Embarrassed ratings agency Standard & Poor's said Friday that its erroneous downgrade of France arose when an automatic email was sent out after an old web page on French banks was changed.
As European officials called for a crackdown on the behavior and power of ratings agencies, S&P explained Thursday's emailed downgrade announcement as an accident related to a test adjustment left on its client website last year.
"Standard & Poor's has determined that yesterday's erroneous message regarding a downgrade resulted from a technical error wholly unrelated to the sovereign rating on France," the company said in a statement.
It said that in December 2010, it had placed its Banking Industry Country Risk Assessment (BICRA) for France on the company's main Global Credit Portal.
They did this as a test, but eventually did not place the other country BICRA rankings on the portal.
When S&P on Thursday issued a new review of BICRA rankings, the ranking page for France on the portal automatically was made "N/A", or "not available".
That triggered emails to subscribers notifying them of a downgrade of France, which has a top-flight AAA rating, sparking short-lived havoc in the markets before S&P sent out a correction.
"The system mistakenly interpreted this change as a 'downgrade' and triggered a message to a limited number of subscribers who had signed up to receive e-mail alerts," S&P said.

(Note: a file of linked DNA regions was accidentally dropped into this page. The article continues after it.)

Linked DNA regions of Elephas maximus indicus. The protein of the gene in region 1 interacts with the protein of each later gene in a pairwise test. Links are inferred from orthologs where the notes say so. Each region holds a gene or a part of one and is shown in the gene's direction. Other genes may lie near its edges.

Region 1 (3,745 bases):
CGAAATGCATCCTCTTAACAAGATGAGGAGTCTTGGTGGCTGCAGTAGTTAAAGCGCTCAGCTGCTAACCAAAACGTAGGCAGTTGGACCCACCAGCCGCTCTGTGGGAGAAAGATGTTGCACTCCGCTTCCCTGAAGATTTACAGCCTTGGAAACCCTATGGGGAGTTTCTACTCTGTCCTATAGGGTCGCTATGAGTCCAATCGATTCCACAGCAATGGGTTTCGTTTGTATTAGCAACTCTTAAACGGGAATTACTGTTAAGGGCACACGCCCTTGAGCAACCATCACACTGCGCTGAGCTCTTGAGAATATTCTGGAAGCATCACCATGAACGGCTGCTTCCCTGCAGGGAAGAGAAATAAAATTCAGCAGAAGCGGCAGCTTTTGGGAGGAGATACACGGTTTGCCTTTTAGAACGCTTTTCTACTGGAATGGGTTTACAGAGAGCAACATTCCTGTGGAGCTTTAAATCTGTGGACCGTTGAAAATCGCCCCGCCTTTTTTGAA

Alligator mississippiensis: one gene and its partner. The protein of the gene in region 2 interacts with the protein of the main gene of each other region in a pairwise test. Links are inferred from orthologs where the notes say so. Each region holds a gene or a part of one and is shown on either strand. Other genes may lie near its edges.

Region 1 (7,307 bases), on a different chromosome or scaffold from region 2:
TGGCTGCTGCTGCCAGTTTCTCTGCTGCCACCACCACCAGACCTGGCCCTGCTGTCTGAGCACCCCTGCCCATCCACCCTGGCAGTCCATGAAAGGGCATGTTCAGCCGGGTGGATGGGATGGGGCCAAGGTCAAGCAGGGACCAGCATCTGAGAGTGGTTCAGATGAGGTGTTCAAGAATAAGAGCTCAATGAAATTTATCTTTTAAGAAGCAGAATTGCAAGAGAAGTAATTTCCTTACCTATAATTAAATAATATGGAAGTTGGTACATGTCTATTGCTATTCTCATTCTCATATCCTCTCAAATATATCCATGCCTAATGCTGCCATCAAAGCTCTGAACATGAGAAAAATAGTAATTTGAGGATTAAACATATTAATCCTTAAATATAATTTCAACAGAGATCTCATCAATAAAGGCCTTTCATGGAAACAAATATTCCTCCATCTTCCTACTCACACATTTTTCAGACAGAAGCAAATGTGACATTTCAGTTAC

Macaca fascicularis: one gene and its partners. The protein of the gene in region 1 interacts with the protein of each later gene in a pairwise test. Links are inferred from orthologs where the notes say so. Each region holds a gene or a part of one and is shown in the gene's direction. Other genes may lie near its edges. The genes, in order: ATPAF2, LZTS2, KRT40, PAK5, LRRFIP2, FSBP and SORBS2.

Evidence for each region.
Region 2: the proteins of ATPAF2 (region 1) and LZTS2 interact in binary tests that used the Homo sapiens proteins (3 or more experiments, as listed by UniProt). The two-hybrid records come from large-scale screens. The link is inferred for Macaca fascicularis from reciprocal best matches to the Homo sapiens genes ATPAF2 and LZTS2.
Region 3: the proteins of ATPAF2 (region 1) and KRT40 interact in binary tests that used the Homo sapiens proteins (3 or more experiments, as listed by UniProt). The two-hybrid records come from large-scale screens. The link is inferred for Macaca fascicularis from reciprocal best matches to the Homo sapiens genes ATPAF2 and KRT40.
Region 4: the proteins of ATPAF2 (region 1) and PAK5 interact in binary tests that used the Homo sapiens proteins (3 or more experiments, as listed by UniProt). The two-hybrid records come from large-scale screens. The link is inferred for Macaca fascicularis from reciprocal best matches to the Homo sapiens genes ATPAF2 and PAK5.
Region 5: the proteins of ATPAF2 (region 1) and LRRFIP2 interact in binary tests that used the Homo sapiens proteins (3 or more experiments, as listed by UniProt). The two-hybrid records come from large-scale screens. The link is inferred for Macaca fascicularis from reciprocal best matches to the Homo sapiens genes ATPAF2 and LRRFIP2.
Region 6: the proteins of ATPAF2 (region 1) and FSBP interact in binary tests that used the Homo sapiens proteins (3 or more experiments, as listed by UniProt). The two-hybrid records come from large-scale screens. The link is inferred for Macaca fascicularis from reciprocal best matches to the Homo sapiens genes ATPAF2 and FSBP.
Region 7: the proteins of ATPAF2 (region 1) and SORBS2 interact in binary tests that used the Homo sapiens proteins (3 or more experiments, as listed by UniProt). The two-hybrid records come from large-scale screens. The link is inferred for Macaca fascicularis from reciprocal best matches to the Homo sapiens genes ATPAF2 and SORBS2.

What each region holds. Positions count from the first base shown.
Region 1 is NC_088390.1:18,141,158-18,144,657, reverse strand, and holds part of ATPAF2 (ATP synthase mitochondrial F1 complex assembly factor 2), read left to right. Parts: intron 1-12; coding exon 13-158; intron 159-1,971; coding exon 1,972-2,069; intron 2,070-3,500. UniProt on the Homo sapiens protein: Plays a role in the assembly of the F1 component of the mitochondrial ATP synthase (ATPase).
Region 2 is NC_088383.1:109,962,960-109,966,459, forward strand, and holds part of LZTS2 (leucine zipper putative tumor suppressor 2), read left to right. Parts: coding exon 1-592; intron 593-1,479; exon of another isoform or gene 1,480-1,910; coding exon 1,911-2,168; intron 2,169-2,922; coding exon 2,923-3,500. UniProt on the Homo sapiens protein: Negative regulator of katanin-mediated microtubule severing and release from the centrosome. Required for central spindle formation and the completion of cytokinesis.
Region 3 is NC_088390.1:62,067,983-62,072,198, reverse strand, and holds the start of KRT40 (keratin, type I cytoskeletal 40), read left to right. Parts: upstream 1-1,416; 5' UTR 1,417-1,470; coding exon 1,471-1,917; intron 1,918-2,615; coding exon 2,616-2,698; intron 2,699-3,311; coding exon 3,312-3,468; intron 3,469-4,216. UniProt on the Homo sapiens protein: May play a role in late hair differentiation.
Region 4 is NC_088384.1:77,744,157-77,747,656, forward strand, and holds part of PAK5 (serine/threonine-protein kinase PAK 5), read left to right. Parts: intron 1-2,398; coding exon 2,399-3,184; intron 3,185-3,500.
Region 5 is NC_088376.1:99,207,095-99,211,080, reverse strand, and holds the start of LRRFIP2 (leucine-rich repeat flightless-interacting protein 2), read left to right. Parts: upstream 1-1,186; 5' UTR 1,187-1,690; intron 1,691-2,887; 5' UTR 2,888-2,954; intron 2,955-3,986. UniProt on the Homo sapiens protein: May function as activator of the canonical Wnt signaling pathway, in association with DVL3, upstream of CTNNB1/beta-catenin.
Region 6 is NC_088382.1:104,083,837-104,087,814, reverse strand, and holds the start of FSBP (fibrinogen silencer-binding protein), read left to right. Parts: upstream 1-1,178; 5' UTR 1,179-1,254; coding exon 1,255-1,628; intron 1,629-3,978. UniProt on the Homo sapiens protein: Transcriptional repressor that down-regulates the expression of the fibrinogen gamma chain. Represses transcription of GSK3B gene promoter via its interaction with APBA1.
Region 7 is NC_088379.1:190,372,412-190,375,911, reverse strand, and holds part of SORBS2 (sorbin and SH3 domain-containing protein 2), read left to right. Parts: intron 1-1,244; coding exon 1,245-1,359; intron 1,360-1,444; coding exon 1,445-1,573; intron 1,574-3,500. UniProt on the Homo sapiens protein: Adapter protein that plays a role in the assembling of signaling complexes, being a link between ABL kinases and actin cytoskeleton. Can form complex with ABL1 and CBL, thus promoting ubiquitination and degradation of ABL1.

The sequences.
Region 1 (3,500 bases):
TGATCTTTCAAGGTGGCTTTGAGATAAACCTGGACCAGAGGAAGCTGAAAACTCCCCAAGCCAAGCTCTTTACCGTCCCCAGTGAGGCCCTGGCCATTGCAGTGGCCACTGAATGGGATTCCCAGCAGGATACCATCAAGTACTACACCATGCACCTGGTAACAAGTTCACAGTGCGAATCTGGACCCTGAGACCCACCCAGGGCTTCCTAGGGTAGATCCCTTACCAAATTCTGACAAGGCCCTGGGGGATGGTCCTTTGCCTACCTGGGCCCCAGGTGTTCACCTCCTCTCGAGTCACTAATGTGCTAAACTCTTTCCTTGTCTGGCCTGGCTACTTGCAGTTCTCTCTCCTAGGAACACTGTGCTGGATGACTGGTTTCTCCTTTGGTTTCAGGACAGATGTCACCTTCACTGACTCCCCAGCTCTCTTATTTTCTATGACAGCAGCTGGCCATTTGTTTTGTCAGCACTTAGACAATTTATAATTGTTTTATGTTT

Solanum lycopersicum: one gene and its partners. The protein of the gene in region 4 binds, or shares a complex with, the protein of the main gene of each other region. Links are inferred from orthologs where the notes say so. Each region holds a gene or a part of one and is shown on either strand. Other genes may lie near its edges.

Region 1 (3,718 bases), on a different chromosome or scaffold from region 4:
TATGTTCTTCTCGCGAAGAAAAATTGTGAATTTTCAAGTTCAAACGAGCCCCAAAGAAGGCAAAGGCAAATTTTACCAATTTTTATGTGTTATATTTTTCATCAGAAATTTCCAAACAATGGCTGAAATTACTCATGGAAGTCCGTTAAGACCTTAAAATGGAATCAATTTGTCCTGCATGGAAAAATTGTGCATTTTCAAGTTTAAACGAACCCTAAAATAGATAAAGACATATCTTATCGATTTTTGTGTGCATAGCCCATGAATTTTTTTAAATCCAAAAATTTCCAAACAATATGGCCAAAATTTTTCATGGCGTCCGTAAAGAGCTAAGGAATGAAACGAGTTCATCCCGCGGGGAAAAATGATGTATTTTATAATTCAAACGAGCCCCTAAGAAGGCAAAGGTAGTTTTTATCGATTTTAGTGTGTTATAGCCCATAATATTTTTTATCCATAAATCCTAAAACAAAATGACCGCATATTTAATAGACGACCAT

S&P has since reiterated France's rating of "AAA/A-1+' with a stable outlook."
But coming when French finances were already under heavy pressure and with ratings agencies already threatening downgrades, and with turmoil building over already-devalued Italy's finances, the error infuriated EU policy makers.
Dubbing the S&P mistake "serious", the EU's internal markets commissioner Michel Barnier said Friday that the incident underlined "that in the current tense and volatile market situation, market players must exercise discipline and demonstrate a special sense of responsibility."
Barnier said he would propose reforms that would reduce reliance in the European Union on ratings, increased competition and transparency in sovereign debt ratings, and toughen liability for misconduct.
S&P said it "has taken immediate steps to prevent a similar error from happening again."
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